I reached a new low two weeks ago. My patience wore through and no amount of sympathy or understanding was going to save me.
We were sitting in church and Beth’s verbal ticks were firing on all cylinders. They were loud enough that I had trouble hearing the lessons being read, so I tried asking Beth to lower her voice. We think she has some conscious control over the behavior because she seems to be able to moderate her volume in other settings. So when she didn’t quiet down I told her she was going to have to sit outside if she kept it up. We sat in the back so something like this wouldn’t draw too much attention or embarrass her (or myself, perhaps creating a self fulfilling prophesy).
Well, she didn’t quiet down so I asked her to go out to the narthex until the sermon was over.
She said no.
“Come again, oh child of mine?”
That’s when I just about lost it, but I bit my tongue. When the sermon ended I told her we were leaving. When we got home, Beth sat quietly outside on the front porch, giving myself a time-out more than anyone.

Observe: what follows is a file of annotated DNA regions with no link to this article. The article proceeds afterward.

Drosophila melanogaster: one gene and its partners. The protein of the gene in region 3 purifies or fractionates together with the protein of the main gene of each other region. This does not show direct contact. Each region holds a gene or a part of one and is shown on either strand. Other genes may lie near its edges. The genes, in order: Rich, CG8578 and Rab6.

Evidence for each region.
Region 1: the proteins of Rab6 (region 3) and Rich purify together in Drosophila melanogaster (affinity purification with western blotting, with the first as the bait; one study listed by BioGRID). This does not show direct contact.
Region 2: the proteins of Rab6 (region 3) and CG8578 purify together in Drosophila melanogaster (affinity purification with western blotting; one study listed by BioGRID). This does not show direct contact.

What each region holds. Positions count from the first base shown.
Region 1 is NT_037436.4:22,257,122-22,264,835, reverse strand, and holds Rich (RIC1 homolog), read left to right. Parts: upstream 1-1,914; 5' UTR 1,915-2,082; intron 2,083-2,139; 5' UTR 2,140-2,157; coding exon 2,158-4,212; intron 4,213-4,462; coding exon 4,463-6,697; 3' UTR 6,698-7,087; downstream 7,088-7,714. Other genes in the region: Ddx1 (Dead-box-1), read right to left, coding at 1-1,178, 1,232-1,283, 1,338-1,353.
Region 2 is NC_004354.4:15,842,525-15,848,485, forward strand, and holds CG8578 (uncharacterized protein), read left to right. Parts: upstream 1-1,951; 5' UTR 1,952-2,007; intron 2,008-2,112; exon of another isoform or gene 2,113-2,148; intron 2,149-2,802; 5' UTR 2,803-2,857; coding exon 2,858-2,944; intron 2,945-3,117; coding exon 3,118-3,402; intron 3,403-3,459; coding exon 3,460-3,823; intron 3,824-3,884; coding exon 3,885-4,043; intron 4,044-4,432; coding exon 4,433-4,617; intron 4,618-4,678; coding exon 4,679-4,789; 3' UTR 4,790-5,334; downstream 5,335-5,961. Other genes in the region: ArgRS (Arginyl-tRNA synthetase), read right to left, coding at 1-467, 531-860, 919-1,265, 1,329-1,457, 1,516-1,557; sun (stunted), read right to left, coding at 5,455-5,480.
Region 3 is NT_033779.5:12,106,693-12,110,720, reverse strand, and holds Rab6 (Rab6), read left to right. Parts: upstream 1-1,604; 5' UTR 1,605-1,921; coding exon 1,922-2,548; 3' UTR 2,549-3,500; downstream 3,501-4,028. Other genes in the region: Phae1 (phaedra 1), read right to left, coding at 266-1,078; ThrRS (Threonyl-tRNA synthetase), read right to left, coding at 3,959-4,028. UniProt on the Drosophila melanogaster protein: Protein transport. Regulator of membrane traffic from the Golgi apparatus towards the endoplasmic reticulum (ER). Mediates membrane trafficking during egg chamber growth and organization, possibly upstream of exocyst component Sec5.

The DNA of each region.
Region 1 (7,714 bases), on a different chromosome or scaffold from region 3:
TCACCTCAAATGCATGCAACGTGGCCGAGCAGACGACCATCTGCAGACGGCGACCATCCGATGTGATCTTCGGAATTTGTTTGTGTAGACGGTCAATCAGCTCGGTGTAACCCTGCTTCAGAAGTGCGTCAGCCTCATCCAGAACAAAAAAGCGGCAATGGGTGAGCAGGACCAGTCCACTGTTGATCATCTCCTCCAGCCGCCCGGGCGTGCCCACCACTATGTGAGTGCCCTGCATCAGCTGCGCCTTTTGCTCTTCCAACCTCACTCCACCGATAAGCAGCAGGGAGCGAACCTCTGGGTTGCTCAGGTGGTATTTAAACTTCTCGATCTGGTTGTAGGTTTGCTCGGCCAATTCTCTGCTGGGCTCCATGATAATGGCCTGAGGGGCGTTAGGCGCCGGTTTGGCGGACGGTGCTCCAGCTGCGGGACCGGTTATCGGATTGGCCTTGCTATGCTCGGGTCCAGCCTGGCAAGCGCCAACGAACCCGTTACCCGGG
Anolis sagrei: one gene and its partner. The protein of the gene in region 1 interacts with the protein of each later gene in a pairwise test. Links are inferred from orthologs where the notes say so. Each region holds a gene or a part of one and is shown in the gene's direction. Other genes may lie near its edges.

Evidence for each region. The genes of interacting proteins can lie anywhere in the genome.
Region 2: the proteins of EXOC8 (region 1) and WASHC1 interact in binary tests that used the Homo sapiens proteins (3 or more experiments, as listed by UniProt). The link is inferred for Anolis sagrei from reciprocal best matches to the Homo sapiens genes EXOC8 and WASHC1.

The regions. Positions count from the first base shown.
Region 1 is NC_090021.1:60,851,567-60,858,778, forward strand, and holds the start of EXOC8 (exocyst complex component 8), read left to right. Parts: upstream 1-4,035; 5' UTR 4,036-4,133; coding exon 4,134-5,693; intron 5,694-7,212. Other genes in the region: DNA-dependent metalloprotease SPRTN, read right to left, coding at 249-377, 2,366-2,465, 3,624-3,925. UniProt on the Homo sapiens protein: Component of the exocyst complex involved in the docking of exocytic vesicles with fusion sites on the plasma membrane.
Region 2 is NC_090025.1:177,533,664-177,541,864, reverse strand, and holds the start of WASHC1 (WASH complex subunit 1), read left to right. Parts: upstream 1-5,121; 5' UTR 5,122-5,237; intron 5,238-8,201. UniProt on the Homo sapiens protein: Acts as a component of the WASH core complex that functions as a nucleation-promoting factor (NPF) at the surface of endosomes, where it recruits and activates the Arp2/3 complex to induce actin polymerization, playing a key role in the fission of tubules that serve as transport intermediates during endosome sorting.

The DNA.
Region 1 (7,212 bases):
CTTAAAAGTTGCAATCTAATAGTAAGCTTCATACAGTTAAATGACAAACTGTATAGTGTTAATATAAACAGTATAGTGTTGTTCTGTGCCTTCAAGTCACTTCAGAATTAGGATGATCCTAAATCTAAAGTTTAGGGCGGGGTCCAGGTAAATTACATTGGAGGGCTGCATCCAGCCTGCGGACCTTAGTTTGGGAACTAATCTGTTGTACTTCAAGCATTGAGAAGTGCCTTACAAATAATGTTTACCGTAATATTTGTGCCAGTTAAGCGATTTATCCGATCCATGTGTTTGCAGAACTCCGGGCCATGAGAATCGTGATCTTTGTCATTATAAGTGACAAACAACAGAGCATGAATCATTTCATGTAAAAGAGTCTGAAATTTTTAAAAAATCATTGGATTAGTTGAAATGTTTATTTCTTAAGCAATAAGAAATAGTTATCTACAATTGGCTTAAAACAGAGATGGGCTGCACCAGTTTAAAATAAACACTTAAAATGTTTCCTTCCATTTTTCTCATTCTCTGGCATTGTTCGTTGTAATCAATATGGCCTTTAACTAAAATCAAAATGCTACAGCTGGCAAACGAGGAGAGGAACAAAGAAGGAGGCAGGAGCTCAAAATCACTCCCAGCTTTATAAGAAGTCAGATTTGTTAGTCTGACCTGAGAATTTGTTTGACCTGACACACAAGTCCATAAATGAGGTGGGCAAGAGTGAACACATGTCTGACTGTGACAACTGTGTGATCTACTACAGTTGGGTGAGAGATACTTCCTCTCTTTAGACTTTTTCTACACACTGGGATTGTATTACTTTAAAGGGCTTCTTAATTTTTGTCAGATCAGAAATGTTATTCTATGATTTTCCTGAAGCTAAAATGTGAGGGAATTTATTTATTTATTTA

And that’s when I started to question myself. It happens a lot when I resort to punishing the kids, but in Beth’s case I’m especially anxious about confusing symptoms with disobedience. I don’t want to punish her for being sick. I want to reward good behavior more often than punishing for bad. I want to be a good parent. I want to be bigger than her illness. I don’t want to be that angry parent we’ve all seen somewhere – flying off the handle any time their child strays from the narrow path they’ve laid out for them. I want her path to be wide, with as many forks as possible.
Today we’re skipping church. I just don’t have the energy.
Catholics don’t have a monopoly on guilt. I should know.